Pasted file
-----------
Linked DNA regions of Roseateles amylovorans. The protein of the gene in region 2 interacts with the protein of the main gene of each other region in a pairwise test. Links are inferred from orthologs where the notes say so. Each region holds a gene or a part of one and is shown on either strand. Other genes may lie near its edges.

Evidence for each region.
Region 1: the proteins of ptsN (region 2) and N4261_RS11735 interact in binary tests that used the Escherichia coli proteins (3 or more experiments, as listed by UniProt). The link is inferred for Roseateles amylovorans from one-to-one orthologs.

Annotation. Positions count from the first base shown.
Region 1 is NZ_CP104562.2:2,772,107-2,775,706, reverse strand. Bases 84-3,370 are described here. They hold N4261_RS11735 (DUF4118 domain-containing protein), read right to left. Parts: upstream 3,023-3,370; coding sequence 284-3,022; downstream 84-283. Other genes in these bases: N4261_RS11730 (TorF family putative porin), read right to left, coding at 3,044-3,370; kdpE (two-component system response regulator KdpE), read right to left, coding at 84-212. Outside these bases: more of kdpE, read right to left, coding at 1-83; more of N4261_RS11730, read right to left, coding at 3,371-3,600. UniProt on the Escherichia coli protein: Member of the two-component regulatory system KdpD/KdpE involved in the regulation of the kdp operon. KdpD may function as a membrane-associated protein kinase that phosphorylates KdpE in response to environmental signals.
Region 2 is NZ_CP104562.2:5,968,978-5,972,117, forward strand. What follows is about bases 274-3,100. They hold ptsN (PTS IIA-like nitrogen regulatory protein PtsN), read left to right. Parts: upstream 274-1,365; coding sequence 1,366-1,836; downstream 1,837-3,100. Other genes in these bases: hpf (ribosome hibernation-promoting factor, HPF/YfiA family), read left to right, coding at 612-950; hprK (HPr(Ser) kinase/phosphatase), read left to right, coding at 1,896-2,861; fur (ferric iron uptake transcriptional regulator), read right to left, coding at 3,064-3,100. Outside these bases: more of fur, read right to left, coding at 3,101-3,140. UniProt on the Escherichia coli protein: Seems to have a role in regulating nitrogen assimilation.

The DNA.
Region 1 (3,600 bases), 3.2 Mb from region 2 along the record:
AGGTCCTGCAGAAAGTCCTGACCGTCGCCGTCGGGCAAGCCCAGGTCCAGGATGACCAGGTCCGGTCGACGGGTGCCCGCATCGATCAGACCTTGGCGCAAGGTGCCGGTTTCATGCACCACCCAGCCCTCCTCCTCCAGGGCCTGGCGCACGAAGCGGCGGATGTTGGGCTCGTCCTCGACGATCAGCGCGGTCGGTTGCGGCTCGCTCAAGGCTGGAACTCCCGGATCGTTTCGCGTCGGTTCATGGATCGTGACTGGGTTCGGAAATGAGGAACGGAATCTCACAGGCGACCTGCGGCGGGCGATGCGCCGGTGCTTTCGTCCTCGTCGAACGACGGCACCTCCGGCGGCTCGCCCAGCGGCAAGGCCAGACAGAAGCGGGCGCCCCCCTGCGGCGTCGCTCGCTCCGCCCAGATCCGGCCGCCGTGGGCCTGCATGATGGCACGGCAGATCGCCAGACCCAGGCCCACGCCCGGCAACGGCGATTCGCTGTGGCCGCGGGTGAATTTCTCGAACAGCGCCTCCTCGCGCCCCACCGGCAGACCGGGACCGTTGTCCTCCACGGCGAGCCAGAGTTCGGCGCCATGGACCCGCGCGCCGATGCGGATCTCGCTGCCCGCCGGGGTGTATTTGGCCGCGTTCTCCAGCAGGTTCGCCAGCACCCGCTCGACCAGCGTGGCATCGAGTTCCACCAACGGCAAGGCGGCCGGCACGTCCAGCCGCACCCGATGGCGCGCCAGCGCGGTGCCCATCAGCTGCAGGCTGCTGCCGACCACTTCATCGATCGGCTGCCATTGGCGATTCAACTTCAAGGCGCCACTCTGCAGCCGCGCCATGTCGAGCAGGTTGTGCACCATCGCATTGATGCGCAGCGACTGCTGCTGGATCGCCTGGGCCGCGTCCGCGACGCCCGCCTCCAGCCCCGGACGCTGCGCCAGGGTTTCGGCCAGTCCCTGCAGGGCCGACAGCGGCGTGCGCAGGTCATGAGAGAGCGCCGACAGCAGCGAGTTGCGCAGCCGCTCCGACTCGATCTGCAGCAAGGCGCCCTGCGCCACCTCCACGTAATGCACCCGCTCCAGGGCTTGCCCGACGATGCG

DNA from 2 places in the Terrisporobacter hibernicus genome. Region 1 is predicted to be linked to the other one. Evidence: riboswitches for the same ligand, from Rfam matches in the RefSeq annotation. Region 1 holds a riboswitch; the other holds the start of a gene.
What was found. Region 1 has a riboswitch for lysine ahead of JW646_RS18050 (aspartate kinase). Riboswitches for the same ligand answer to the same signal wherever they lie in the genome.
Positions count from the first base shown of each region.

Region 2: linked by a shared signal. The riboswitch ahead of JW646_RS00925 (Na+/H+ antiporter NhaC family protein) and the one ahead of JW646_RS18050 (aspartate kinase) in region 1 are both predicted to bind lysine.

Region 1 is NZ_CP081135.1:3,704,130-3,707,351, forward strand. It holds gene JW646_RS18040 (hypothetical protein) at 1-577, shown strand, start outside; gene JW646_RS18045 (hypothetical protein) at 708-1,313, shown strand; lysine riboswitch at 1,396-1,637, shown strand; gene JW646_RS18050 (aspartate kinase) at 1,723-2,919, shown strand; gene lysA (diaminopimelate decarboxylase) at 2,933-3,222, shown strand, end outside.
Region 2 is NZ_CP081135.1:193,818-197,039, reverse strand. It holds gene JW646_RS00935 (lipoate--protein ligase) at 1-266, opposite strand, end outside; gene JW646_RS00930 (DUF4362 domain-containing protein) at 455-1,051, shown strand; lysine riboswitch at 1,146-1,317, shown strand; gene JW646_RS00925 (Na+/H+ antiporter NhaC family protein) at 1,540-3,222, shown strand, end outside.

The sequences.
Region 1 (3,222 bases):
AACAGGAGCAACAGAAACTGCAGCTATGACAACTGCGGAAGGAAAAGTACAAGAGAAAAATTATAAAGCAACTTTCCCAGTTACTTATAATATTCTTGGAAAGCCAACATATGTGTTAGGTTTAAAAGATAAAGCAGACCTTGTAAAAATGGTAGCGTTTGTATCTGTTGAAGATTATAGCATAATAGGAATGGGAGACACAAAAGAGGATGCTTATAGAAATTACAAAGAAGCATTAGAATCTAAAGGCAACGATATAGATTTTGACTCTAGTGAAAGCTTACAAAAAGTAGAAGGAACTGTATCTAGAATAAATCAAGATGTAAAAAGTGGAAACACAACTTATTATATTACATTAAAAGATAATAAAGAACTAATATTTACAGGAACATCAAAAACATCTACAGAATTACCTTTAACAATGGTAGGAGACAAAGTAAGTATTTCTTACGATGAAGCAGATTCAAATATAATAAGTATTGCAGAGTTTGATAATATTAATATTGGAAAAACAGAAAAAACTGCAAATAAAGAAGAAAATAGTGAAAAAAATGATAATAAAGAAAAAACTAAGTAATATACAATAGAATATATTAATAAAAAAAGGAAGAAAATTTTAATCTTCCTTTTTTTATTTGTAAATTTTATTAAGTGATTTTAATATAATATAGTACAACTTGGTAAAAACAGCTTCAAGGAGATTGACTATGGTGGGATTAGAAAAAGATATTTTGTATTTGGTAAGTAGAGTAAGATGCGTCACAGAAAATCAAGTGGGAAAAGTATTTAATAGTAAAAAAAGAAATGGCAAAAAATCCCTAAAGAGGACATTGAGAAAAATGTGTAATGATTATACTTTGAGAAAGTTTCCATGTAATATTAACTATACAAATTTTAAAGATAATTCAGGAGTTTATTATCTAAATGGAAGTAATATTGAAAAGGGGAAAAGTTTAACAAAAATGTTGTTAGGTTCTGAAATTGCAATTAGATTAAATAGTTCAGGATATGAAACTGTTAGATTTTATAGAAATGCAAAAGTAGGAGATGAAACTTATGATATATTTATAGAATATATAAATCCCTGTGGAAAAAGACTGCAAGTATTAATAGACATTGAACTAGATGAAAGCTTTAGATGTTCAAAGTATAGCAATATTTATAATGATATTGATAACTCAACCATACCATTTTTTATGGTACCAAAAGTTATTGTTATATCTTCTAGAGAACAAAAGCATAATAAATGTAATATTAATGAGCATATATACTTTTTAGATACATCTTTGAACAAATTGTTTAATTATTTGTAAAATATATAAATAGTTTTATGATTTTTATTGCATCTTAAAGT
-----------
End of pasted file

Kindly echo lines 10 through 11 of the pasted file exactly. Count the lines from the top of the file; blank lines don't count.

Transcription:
DNA from 2 places in the Terrisporobacter hibernicus genome. Region 1 is predicted to be linked to the other one. Evidence: riboswitches for the same ligand, from Rfam matches in the RefSeq annotation. Region 1 holds a riboswitch; the other holds the start of a gene.
What was found. Region 1 has a riboswitch for lysine ahead of JW646_RS18050 (aspartate kinase). Riboswitches for the same ligand answer to the same signal wherever they lie in the genome.